Former lightweight titleholder Brandon Rios battles former super featherweight and lightweight titleholder Humberto Soto in a junior middleweight battle on Saturday, Feb. 23 at the Municipal Auditorium Fausto Gutierrez Moreno in Tijuana, Mexico. The bout will be a special treat for fans of boxing betting and be televised live on the global sports steaming platform DAZN beginning at 9 pm ET.
Rios, 32, enters the contest a huge betting favorite at -1000 with Soto, 38, following at +550.
Rios-Soto Betting Tips
After a brief retirement, Rios (35-4-1, 26 KOs) is on the comeback trail under a new promotional banner. That’s an important bit of information because it means while previous partners, such as Bob Arum’s Top Rank, Inc. and Al Haymon’s PBC, have already cashed in on Rios’ name with him fighting in main events against top-level opposition, new promoter Eddie Hearn has yet to do the same.
So that Rios would find himself in the ring against Soto in just his second fight with Hearn’s Matchroom Boxing empire is a good indication the associated matchmakers strongly believe Rios will prevail.
Rios is one of the more popular brawlers in boxing. His style is all volume and power punching and very little defense. Where that might leave lesser fighters in more dire straights, Rios happens to be excellent at it. It’s rare and probably should be appreciated more than it is.
Soto (68-9-2, 37 KOs) is a fine example of how strong and deep the country of Mexico is in fighting talent. He’s never really been one of the best boxers in the sport during any given timeframe but he’s managed to win world titles in two different weight classes.
But Soto has likely aged passed his ability level. He’s not beaten a relevant contender since winning a decision against John Molina Jr. in 2014, and his resume at junior middleweight is almost nonexistent.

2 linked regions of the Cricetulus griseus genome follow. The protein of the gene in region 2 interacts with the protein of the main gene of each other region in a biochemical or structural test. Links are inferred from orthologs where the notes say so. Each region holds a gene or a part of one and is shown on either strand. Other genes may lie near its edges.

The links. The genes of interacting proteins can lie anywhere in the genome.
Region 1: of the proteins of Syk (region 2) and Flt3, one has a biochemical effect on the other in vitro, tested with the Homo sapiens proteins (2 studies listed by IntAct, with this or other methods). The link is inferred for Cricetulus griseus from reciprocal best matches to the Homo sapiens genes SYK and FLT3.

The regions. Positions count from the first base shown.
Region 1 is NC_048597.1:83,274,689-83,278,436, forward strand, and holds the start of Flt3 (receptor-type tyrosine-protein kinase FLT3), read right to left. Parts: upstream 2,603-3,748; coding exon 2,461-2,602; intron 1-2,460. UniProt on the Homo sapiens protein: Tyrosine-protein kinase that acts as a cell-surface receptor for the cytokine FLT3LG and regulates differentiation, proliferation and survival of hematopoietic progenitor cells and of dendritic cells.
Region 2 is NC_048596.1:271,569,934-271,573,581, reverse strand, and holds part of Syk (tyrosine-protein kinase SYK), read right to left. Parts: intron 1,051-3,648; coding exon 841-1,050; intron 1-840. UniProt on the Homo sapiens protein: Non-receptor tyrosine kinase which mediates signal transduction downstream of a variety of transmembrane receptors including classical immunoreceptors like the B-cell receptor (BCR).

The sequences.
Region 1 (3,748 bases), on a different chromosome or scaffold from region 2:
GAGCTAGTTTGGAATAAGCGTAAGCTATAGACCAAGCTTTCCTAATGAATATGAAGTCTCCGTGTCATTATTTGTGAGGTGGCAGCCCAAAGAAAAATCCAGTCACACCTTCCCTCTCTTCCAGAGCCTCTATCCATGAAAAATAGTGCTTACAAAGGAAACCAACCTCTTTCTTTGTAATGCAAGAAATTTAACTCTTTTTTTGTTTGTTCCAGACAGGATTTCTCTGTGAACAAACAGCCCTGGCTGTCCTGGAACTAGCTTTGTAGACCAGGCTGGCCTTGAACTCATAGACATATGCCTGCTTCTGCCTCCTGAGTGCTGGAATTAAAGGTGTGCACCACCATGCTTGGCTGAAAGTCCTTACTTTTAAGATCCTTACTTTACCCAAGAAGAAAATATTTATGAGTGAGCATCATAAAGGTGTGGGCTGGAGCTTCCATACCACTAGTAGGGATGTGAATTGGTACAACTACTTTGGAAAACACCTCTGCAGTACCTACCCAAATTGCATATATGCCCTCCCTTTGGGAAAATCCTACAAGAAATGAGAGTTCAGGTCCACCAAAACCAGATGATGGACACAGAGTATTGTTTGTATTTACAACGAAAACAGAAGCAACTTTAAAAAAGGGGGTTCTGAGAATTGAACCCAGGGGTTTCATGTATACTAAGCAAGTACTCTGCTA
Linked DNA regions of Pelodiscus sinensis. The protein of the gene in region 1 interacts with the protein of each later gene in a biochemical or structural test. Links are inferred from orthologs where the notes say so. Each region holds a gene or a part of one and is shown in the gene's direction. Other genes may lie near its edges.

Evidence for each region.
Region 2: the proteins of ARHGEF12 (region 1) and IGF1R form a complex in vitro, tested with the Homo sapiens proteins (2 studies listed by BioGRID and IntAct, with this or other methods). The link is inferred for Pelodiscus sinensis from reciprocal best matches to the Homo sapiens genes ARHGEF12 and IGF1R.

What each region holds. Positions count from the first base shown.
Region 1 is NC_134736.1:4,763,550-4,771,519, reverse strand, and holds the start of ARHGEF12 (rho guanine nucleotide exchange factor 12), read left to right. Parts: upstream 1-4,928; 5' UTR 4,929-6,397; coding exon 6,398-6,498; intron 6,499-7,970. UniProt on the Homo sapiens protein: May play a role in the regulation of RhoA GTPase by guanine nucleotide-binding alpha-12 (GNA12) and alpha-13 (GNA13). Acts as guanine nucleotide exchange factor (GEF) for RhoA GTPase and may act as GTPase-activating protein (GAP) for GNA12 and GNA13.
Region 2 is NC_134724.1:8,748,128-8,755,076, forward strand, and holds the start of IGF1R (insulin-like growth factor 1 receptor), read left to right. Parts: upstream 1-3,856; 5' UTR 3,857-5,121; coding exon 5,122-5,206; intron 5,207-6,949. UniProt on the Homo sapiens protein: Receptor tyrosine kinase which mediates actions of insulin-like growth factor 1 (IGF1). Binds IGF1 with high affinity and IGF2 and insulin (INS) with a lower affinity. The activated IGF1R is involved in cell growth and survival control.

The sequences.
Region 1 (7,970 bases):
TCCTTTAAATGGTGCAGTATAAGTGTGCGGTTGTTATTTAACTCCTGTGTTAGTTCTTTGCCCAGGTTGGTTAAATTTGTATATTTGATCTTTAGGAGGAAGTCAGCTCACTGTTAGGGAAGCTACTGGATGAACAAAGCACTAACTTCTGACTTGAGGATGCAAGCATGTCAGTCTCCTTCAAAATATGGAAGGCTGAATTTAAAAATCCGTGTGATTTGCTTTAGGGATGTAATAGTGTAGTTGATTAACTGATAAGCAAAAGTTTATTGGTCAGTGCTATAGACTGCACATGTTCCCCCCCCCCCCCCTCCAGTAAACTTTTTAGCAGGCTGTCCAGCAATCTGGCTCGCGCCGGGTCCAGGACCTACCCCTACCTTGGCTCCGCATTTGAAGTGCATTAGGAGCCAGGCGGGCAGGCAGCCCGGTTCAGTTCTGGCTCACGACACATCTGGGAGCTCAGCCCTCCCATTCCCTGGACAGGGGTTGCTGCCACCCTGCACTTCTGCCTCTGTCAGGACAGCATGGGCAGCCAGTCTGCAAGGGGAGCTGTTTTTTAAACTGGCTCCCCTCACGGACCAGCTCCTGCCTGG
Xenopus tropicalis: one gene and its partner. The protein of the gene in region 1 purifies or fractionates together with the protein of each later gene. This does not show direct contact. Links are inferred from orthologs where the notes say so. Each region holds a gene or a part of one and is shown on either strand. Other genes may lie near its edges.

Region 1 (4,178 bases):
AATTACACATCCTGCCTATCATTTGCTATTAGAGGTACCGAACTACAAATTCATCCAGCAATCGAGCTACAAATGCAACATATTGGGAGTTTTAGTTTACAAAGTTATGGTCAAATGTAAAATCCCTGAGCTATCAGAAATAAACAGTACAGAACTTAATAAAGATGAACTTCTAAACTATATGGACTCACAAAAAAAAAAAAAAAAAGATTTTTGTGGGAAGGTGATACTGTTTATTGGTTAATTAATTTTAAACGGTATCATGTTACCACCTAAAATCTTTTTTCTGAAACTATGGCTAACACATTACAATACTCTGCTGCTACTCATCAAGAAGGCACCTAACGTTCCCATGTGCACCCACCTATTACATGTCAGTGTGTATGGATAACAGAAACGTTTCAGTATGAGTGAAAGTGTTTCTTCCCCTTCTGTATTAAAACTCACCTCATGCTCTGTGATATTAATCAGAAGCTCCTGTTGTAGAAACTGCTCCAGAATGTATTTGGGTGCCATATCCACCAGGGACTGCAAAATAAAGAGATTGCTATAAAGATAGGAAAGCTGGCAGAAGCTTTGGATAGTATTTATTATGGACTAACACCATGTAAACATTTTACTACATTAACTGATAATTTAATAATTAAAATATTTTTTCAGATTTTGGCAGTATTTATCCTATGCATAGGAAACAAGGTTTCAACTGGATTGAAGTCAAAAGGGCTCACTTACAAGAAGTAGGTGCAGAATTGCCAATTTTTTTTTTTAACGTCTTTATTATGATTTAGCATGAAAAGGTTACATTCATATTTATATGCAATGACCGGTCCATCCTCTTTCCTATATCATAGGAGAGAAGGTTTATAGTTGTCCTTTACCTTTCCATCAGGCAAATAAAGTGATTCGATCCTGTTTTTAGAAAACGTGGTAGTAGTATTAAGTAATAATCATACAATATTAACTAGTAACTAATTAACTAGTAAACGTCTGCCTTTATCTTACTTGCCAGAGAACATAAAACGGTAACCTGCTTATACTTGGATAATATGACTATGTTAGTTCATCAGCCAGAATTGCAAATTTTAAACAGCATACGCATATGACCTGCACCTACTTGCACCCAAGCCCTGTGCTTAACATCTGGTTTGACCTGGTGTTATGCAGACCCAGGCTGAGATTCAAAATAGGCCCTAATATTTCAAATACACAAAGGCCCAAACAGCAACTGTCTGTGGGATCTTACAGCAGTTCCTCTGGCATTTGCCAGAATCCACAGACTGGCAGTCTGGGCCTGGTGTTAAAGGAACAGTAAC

Best Bets for Rios-Soto
While we have a few expert boxing tips for this one, there’s not a lot of true value on the board for a fight like this. When each fighter was at his peak, which was years ago, Rios was the bigger and better fighter. That remains the same today.
Add to it that Rios is six years younger than Soto, a much harder puncher and has more promotional money backing him headed into the contest and all signs point to one play.
That’s why Rios is -1000 in the fight, with an implied win probability of almost 91 percent. That might actually be a little generous to Soto in this case. While he’s a crafty fighter overall there’s a reason he hasn’t been put in tough fights against top-flight opponents over recent years. Soto only wins if he gets really lucky and Rios decides to retire again mid-fight.
The over/under is 9.5 rounds. Betting the under at +140 makes a little more sense than betting the over at -190. Rios is a heavy puncher and a 40-year-old version of Soto will likely wilt under the pressure Rios will impose.
Besides, if Soto pulls the upset, he’s likely to get to Rios before the latter part of the fight. It’s not so much that Soto has the kind of power that makes it probable. Rather, when fighters have made more than one comeback over the course of their careers, they think twice about taking punishment more than they did in their early days. Rios is a brawler, so if he starts getting hit clean early and often in the fight, he’s likely to retire on his stool rather than risk any more damage.